- What’s On
The Belle Époque home of Count Moïse Camondo, who was born in Istanbul into one of the Ottoman Empire’s major banking families, is today a stunning museum near Parc Monceau. The Hôtel Camondo was built to diplay the count’s collection of 18th-century French furniture and objets d’art. René Sergent, the architect who refurbished both Claridge’s and the Savoy, modelled it on the Petit Trianon at Versailles. Plans were submitted in 1912 and the house was ready in 1914. Camondo’s son, Nissim, died in World War I, and the house opened as the Musée Nissim de Camondo shortly after the count’s death in 1935. The rest of his family perished in the holocaust. Patricia Daunt, who charts the rise and tragic fall of the Camondo dynasty in Cornucopia 26, describes the building as ‘Practical, intimate, modern, comfortable, and very grand… the finishing touches to its complete success are its sweeping exterior staircases, which join the main rooms with the garden, and the enchanting oval rooms, which are the house’s heart and focus’.
Every art-lover who has frequented the great galleries of Paris is familiar with the best of their Impressionist masterpieces. The more discriminating are almost as familiar with the exquisite collection of eighteenth-century work that embellishes the Nissim de Camondo Museum beside the Parc Monceau in the 8th arrondisement. Very few of them know that the fortune which endowed these great French national treasures originated in Istanbul.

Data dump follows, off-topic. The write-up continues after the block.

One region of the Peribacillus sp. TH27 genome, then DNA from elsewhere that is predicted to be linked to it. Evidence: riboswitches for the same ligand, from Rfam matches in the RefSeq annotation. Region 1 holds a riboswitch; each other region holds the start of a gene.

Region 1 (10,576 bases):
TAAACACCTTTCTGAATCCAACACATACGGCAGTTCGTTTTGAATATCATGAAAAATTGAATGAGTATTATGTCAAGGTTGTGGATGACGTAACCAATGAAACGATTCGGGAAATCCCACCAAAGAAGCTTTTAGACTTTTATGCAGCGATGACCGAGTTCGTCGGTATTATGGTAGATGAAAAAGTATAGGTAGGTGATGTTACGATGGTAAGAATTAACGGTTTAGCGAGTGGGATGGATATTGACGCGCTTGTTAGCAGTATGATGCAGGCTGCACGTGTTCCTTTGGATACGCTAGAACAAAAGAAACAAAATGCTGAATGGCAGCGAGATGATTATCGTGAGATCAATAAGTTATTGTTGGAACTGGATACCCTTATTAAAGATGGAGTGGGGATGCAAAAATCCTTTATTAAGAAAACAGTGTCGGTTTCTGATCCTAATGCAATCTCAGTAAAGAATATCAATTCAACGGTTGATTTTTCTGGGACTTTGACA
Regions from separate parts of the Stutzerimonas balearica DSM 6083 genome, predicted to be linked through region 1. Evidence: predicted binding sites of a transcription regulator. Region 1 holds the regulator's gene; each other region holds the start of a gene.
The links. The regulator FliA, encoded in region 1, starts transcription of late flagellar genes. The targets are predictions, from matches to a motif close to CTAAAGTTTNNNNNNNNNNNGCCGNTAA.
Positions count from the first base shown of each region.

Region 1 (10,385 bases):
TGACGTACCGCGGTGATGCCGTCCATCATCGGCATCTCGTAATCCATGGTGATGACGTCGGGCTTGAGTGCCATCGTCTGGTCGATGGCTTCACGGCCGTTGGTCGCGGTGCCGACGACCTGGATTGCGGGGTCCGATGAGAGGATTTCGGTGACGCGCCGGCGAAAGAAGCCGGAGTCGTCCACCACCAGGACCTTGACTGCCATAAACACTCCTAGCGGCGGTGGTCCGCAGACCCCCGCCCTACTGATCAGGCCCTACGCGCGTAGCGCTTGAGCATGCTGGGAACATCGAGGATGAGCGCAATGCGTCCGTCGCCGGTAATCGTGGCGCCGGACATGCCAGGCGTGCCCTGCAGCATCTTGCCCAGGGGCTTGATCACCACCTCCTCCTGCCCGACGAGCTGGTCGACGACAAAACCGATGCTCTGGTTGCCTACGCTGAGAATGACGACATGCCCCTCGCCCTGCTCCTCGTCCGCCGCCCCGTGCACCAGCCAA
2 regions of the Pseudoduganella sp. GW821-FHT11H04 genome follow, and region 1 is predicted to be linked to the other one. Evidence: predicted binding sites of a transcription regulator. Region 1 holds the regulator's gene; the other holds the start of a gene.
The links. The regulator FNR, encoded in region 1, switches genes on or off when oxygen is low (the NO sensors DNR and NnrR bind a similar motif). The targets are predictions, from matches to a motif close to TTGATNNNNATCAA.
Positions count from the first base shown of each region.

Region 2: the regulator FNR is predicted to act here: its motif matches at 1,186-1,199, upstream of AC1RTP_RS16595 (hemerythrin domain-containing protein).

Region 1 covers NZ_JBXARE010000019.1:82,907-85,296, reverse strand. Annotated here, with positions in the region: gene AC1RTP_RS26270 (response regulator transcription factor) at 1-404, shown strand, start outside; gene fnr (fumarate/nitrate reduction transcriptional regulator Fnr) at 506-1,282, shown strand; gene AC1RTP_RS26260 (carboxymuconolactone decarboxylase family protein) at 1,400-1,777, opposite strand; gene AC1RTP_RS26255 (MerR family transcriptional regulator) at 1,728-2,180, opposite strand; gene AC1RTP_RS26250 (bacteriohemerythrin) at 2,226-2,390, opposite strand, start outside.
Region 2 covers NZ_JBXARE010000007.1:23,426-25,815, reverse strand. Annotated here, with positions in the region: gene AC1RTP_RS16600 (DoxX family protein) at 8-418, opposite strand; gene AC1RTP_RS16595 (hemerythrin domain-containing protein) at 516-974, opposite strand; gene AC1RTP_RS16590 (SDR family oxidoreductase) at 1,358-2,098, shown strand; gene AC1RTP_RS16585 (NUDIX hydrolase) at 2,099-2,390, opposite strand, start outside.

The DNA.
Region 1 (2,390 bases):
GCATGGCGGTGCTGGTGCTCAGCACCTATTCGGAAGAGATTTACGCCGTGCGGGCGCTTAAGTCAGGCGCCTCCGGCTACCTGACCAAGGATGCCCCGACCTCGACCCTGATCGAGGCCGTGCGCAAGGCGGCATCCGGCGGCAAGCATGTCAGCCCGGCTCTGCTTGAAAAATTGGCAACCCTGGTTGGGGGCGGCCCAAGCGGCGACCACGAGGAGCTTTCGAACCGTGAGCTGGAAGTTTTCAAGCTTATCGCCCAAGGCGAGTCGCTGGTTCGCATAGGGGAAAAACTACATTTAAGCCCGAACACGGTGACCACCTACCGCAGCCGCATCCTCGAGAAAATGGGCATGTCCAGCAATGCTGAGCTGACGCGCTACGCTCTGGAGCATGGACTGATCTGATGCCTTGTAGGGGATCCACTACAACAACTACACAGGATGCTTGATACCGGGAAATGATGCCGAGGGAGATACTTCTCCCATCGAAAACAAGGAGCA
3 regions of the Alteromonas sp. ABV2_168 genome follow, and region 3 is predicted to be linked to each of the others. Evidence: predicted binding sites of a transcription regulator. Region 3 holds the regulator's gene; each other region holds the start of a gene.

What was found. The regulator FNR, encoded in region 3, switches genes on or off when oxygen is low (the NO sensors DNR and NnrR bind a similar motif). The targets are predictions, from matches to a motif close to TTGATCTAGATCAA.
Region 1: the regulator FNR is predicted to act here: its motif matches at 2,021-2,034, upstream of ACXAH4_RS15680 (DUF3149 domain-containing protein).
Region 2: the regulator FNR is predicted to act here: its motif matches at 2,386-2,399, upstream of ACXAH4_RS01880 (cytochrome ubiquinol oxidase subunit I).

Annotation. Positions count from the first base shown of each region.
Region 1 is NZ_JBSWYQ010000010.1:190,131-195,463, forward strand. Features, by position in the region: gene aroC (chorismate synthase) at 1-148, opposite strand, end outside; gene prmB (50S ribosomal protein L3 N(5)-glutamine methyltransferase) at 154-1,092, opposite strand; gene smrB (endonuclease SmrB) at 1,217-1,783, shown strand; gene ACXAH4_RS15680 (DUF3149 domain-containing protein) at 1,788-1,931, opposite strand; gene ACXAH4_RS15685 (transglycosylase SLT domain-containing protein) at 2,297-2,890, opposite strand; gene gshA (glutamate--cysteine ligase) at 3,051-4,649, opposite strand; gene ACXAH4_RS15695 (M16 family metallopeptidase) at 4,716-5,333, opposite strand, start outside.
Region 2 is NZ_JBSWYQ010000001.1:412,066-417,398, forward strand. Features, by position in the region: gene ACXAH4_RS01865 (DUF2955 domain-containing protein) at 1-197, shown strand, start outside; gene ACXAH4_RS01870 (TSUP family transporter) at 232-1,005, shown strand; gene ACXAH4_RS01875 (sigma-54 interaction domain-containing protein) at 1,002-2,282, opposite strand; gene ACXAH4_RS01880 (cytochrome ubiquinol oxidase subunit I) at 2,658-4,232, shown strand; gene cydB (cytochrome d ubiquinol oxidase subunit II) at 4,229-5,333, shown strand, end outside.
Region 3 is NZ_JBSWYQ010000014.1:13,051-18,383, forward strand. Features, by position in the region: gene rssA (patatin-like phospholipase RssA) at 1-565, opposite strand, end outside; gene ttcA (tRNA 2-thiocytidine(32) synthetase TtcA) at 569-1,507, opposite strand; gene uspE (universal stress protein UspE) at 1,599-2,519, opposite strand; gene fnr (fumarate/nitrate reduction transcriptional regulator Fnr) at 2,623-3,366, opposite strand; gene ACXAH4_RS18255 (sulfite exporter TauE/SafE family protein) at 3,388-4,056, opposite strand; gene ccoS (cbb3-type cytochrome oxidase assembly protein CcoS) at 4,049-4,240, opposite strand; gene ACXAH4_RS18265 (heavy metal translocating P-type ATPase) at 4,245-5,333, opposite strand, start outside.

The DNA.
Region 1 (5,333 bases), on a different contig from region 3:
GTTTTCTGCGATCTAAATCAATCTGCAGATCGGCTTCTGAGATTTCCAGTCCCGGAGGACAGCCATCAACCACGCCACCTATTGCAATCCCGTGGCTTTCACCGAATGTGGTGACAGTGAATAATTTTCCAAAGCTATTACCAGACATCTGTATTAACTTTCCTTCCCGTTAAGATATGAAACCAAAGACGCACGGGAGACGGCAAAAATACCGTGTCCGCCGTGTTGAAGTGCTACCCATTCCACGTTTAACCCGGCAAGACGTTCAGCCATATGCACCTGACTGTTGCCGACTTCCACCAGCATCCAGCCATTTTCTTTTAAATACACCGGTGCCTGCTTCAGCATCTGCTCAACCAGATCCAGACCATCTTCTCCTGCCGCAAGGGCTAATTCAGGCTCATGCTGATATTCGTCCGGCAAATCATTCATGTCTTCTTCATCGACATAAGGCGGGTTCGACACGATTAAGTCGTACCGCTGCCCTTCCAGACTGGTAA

In 1911 Isaac de Camondo left his vast collection of works of art, which included most particularly Japanese prints and Impressionist paintings – over 400 Utamaros and a glittering neckace of such jewels as Manet’s Le Fifre and Monet’s Les Cathédrales de Rouen – to the Louvre. Hung there for fifty years, as he had stipulated, they now adorn other great Paris galleries besides. In 1935, Isaac’s cousin, Moïse de Camondo, bequeathed his house at 63 rue de Monceau to the Union Centrale des Arts Décoratifs. It was to be a memorial to his only son, killed flying a combat mission over the Western Front at the age of 25, in 1917.
The contents of the Musée de Camondo were the fruit of a lifetime spent in the pursuit of perfection, collecting all that was finest of 18th-century French artefacts that came on a flourishing art market. The house remains today as it was when Moïse died. Only the telltale fez which crowns a couple of portrait heads and a set of silver dishes bearing the tuğra sign of Sultan Abdülamecid betray a Turkish connection; they must have come with the Camondos when they moved to Paris from Istanbul in 1869…
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